Announcing the truce, a brief statement from the Israeli Prime Minister’s Office thanked Egypt for its mediation efforts, but warned if it was violated, “the State of Israel maintains the right to respond strongly.”
The announcement, which followed shortly after one from Islamic Jihad, came about 50 hours after the escalation began, when Israel launched what it called preemptive strikes on Islamic Jihad targets in Gaza. At least 44 civilians and militants were killed in the escalation, according to information from Palestinian officials, and among them were 15 children.
The terms of the agreement were not immediately made public. However, Egypt’s official state news agency reported that in the push for a truce, Cairo was working to see the release of an Islamic Jihad militant captured by Israel six days ago, as well as ensure a Palestinian prisoner on hunger strike in an Israeli jail would be transferred to a hospital for medical treatment.
Previous ceasefire agreements have reportedly seen Israel making commitments to ease its closure of Gaza.
Rockets launched towards Jerusalem
Khaled Mansour, a leader of Islamic Jihad’s operations in southern Gaza, was killed in an airstrike on a building in Rafah, close to Egypt’s border, according to Israeli officials. Israel said Mansour was responsible for a number of terrorist attacks against Israelis.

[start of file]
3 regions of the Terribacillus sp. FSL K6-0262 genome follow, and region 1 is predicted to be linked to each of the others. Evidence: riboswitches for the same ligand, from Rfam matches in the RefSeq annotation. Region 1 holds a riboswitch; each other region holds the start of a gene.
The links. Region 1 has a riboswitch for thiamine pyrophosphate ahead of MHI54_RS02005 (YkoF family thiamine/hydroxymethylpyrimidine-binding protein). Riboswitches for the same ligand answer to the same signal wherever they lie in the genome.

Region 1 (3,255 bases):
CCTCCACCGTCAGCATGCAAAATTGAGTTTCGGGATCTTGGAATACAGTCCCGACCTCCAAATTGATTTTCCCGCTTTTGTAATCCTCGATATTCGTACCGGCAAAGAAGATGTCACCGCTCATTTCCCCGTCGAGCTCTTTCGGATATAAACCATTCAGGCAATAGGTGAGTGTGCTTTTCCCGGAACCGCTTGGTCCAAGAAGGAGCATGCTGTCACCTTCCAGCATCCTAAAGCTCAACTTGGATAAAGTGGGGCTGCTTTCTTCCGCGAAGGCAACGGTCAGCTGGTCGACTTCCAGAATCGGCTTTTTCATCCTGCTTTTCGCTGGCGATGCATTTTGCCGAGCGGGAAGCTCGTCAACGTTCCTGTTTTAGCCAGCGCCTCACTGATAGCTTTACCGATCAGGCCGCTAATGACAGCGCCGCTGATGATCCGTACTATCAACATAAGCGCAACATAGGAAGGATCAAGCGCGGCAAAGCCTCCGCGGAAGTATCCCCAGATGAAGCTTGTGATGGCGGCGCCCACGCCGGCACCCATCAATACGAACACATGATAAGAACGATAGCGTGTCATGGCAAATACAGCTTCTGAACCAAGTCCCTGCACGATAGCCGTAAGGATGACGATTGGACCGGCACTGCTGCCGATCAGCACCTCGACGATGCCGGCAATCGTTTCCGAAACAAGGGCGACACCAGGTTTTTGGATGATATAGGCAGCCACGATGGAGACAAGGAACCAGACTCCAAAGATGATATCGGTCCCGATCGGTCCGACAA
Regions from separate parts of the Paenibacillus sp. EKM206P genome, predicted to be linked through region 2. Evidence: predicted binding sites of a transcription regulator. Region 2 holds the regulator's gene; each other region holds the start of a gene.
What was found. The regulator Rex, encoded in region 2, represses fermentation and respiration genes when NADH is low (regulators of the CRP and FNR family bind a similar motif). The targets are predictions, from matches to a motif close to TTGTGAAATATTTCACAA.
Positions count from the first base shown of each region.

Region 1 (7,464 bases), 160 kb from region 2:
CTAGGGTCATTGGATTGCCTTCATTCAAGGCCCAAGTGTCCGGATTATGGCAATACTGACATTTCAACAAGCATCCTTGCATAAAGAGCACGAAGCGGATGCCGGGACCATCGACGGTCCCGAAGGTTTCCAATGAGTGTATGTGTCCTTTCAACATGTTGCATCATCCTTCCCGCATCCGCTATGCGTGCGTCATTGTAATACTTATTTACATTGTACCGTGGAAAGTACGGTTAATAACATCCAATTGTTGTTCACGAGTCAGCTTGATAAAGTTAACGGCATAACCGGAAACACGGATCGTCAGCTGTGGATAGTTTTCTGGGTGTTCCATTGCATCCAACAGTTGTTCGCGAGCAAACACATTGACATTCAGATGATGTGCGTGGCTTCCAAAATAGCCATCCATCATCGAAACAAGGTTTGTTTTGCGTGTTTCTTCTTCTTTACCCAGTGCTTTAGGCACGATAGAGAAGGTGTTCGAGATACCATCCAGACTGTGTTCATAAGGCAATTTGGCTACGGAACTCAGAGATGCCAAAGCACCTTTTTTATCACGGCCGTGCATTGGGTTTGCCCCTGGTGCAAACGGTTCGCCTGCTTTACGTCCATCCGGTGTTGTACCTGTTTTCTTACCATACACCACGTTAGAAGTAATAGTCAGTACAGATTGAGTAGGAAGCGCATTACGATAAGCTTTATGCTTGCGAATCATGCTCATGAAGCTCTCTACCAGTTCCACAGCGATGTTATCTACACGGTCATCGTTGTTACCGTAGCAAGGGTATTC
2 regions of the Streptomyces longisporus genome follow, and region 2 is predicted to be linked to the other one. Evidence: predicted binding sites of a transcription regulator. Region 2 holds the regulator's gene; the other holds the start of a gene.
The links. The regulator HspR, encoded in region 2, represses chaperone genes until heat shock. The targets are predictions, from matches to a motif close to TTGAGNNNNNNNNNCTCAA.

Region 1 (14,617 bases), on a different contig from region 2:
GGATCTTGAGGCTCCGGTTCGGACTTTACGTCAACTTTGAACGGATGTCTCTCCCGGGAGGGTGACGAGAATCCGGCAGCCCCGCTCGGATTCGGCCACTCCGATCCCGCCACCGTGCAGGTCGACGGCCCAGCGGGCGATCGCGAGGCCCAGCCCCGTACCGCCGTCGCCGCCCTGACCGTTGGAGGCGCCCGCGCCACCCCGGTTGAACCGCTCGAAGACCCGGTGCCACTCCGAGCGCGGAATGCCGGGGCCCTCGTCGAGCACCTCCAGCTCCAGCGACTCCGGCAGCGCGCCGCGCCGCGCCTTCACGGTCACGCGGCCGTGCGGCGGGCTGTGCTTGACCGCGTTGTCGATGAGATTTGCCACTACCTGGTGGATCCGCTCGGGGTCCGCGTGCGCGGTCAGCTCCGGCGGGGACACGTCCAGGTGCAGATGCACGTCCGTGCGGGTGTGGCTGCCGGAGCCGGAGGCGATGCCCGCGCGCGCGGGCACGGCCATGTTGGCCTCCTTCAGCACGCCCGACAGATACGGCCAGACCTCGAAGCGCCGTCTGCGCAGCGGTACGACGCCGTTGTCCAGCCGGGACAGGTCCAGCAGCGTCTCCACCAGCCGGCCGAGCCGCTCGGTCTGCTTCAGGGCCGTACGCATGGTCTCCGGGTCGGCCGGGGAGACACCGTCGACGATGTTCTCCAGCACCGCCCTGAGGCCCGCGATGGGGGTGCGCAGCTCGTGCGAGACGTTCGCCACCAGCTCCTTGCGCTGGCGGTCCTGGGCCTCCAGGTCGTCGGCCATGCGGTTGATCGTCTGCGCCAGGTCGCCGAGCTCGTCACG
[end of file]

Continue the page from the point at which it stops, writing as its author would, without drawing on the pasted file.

He was the second Islamic Jihad commander killed in the Israeli operation, which he dubbed “Breaking Dawn.” In one of the Israeli campaign’s opening salvos on Friday afternoon, an airstrike killed Tayseer Al-Jabari, the head of the militant group’s operations in the north of Gaza.
The Israeli military went on to hit dozens of additional targets in Gaza, including rocket launching sites, weapons manufacturing facilities and a tunnel it said was being built to allow militants to infiltrate Israel and carry out attacks. The Israeli military also extended its campaign into the West Bank, detaining about 40 suspected Islamic Jihad militants across the territory in two nights of operations.
Islamic Jihad, which is the smaller of the two main militant groups in Gaza, has fired more than 900 rockets and mortars, according to Israeli officials, mainly toward Israeli communities close to Gaza, but it has also fired several longer-range rockets.
About 20% of the launches have landed inside Gaza, an army spokesman told reporters. The Iron Dome aerial defense system, which is deployed against any incoming fire assessed to be a threat to people or buildings, and which intercepted the rockets fired at Jerusalem, was operating at a 97% success rate, the spokesman said Sunday.
Children among the dead
Forty-four Palestinians, among them 15 children, were killed in the violence, according to the Palestinian Ministry of Health. Israel maintained most of those killed in its airstrikes were militants, while Islamic Jihad refused to release the names of its fighters killed, saying it would do so only when the escalation was over.